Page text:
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Old 02-20-2012, 06:14 PM
 
11 posts, read 18,871 times
Reputation: 14

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Hello All,

First, let me apologize for the long post and I will try to remember to apologize after. I'm finally taking a leap of faith by relocating to Denver in June. I will not have a job lined up yet, however I have a source of income and a year's worth of savings.
I am legally blind and because I'm visually challanged it willl take at least a month to find a neighborhood that is safe, affordalbe, and transit friendly. So I found an extended stay hotel the address is 14095 E. Evans Ave in Aurora,Co 80014 and I was wondering if that is a good area to stay.
I would rather find an apt. and not have to use that first $1100 for the hotel stay. I've also contacted a relocation company and their recommendations are all SE Denver, here are the addresses:
Hampden Heights Apts.
8405 E. Hampden Ave
Denver, CO 80231
Kennedy Ridge Apts
10700 E. Dartmouth
Denver, CO 80014
Creekside Apt.
5250 Cherry Creek S. Dr
Denver, CO 80246
Glenbrook Apts
9999 E. Yale Ave
Denver, CO 80231

Has anyone lived or still lives in these apartments, I will be renting for a year and then I will buy my very first house.

Any other recommendations or advice is greatly needed and appriciated.

Thank You,
PS I truly apologize for the longest post you might of ever read.
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Old 02-20-2012, 07:12 PM
 
5,089 posts, read 14,768,384 times
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I want to say first that I am disabled and I am eligible for use of the disabled bus pick up/return to my house. Every time I bring up the issue of the paratransit buses to other disabled people, they get angry and I never get any thanks and I am just ignored. I have no idea of the problem with these people. Maybe they think I am patronizing them--I am only giving them good information. If you are certified for the service. It does not mean you have to use it.

Our service in this area is called Access-a-Ride http://www.rtd-denver.com/accessARide.shtml (broken link) and is run by the Public transit agency, RTD, http://www.rtd-denver.com/index.shtml

It is a very important consideration is your are disabled or your disability is being blind because the service can only be available if you live within 3/4 of a mile of a fixed transit route and it is strictly enforced. It does not meant to extend public transit to the disabled but to provide close to what is available.

It is even more important when you realize that when you get qualified, you get a free pass on all buses and trains. The access ride does cost and is usually $4.50 per one way trip which is twice the regular bus fare. That is because the service is expensive and in high demand. So, it is known that the disabled can, at times, navigate the public transit system. In addition, the certified disabled gets subsidized service for cab fare when there is an immediate need because the Access-a-Ride requires a day before reservation.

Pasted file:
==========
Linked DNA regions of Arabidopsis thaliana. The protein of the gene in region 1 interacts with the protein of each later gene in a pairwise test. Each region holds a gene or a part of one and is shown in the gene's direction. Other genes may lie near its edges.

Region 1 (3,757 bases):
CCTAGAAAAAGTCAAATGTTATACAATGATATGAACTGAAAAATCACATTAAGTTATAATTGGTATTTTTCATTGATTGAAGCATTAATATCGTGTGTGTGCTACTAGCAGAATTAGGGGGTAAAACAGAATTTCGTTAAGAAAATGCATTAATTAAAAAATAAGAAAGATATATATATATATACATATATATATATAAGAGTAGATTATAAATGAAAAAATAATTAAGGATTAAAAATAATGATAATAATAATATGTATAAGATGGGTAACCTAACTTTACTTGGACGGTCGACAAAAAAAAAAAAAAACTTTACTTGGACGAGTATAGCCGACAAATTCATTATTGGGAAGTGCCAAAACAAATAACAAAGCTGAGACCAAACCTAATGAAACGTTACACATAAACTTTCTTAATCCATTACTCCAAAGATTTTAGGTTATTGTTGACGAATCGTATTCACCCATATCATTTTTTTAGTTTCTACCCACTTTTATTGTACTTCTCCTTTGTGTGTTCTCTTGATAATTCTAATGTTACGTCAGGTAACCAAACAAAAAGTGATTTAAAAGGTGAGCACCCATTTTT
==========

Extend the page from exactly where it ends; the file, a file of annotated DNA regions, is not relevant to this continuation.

This service is not the same as the discount fare service for the elderly, the disabled and those on Medicare http://www.rtd-denver.com/DiscountFares.shtml Access-a-Ride is for those who cannot ambulate to a fixed route stop and requires an onsite evaluation from Easter Seals, the contracted certifying authority.

So, if you looking for a place to live, be sure that it is within the ADA boundaries. It is not shown on their online map (Why? I do not know but I am going to find out). It is available on an internal system map that is no longer published Denver | Interactive System Map You will see a Pink ADA boundary line. The boundary is very irregular so you must look carefully. Better yet call them before moving:

Larry Buter
RTD Manager,
303-299-2152

Carolyn Conover
Paratransit Services RTD Senior Manager, Contracted Services
303-299-2551

I am a frequent public transit user and know the system. I have looked at all your selections and I really do not like any of them. They appear to be within the ADA Boundaries. However, they seem to be so isolated. Most have one bus and one location has two bus routes available. Most are secondary bus routes. What I mean is that a primary main bus route runs with more frequency, seven days a week from early morning to late at night and usually on the main roads such as Broadway, Federal, Sheridan, Wadsworth--that is the type of bus you should be seeking. In addition, I would look more at transit/transfer centers http://www.rtd-denver.com/TransitCenters.shtml where multiple buses come together as that will give you much better service.

This relocation company does not have the capacity to understand needs of the disabled, those with limited mobility and those who must rely on public transit. They have not idea of a walkable lifestyle where a car is not the center of life. They only suggested these apartments in the southeast because they think they are safest and have bus nearby.